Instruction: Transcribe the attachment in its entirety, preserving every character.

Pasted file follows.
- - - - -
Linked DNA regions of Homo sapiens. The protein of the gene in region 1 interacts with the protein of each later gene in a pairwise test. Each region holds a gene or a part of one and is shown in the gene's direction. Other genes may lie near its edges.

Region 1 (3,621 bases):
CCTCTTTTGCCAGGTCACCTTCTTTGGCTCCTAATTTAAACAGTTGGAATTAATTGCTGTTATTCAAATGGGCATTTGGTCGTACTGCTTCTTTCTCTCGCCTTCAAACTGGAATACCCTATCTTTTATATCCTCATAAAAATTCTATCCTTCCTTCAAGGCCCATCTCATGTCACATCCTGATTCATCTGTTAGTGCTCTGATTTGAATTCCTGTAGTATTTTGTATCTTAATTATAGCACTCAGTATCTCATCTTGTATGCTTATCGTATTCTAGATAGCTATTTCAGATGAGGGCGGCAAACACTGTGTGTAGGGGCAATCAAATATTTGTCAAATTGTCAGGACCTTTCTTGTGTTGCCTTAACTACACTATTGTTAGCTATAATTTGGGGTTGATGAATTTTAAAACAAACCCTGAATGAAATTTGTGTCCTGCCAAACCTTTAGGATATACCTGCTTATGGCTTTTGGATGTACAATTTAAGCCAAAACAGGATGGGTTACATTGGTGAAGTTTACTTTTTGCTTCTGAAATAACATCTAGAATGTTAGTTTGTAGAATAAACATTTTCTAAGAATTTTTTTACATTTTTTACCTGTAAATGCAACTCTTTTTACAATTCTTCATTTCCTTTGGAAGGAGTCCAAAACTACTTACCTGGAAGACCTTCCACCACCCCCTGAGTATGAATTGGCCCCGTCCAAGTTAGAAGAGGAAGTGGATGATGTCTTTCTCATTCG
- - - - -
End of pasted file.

Linked DNA regions of Homo sapiens. The protein of the gene in region 1 interacts with the protein of each later gene in a pairwise test. Each region holds a gene or a part of one and is shown in the gene's direction. Other genes may lie near its edges.

Region 1 (3,621 bases):
CCTCTTTTGCCAGGTCACCTTCTTTGGCTCCTAATTTAAACAGTTGGAATTAATTGCTGTTATTCAAATGGGCATTTGGTCGTACTGCTTCTTTCTCTCGCCTTCAAACTGGAATACCCTATCTTTTATATCCTCATAAAAATTCTATCCTTCCTTCAAGGCCCATCTCATGTCACATCCTGATTCATCTGTTAGTGCTCTGATTTGAATTCCTGTAGTATTTTGTATCTTAATTATAGCACTCAGTATCTCATCTTGTATGCTTATCGTATTCTAGATAGCTATTTCAGATGAGGGCGGCAAACACTGTGTGTAGGGGCAATCAAATATTTGTCAAATTGTCAGGACCTTTCTTGTGTTGCCTTAACTACACTATTGTTAGCTATAATTTGGGGTTGATGAATTTTAAAACAAACCCTGAATGAAATTTGTGTCCTGCCAAACCTTTAGGATATACCTGCTTATGGCTTTTGGATGTACAATTTAAGCCAAAACAGGATGGGTTACATTGGTGAAGTTTACTTTTTGCTTCTGAAATAACATCTAGAATGTTAGTTTGTAGAATAAACATTTTCTAAGAATTTTTTTACATTTTTTACCTGTAAATGCAACTCTTTTTACAATTCTTCATTTCCTTTGGAAGGAGTCCAAAACTACTTACCTGGAAGACCTTCCACCACCCCCTGAGTATGAATTGGCCCCGTCCAAGTTAGAAGAGGAAGTGGATGATGTCTTTCTCATTCG